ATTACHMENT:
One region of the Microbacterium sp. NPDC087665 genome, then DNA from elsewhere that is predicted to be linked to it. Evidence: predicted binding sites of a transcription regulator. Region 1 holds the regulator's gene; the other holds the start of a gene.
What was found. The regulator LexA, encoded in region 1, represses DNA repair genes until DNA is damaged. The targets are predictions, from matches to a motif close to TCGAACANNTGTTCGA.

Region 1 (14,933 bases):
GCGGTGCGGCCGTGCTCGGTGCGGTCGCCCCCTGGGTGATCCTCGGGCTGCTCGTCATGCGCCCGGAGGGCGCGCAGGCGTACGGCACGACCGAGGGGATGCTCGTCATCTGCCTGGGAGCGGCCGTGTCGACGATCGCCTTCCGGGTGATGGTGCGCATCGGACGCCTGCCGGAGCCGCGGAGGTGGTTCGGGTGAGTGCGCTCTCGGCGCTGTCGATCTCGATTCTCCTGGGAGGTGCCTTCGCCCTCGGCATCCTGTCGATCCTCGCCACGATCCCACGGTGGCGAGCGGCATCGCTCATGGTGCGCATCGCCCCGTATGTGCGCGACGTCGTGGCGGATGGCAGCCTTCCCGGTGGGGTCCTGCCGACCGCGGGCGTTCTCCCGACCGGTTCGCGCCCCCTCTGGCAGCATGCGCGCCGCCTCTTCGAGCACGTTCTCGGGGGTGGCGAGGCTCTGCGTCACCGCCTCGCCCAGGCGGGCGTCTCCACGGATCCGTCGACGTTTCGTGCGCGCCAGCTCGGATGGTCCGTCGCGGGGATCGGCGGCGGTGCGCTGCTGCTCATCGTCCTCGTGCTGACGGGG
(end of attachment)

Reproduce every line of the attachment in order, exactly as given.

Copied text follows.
One region of the Microbacterium sp. NPDC087665 genome, then DNA from elsewhere that is predicted to be linked to it. Evidence: predicted binding sites of a transcription regulator. Region 1 holds the regulator's gene; the other holds the start of a gene.
What was found. The regulator LexA, encoded in region 1, represses DNA repair genes until DNA is damaged. The targets are predictions, from matches to a motif close to TCGAACANNTGTTCGA.

Region 1 (14,933 bases):
GCGGTGCGGCCGTGCTCGGTGCGGTCGCCCCCTGGGTGATCCTCGGGCTGCTCGTCATGCGCCCGGAGGGCGCGCAGGCGTACGGCACGACCGAGGGGATGCTCGTCATCTGCCTGGGAGCGGCCGTGTCGACGATCGCCTTCCGGGTGATGGTGCGCATCGGACGCCTGCCGGAGCCGCGGAGGTGGTTCGGGTGAGTGCGCTCTCGGCGCTGTCGATCTCGATTCTCCTGGGAGGTGCCTTCGCCCTCGGCATCCTGTCGATCCTCGCCACGATCCCACGGTGGCGAGCGGCATCGCTCATGGTGCGCATCGCCCCGTATGTGCGCGACGTCGTGGCGGATGGCAGCCTTCCCGGTGGGGTCCTGCCGACCGCGGGCGTTCTCCCGACCGGTTCGCGCCCCCTCTGGCAGCATGCGCGCCGCCTCTTCGAGCACGTTCTCGGGGGTGGCGAGGCTCTGCGTCACCGCCTCGCCCAGGCGGGCGTCTCCACGGATCCGTCGACGTTTCGTGCGCGCCAGCTCGGATGGTCCGTCGCGGGGATCGGCGGCGGTGCGCTGCTGCTCATCGTCCTCGTGCTGACGGGG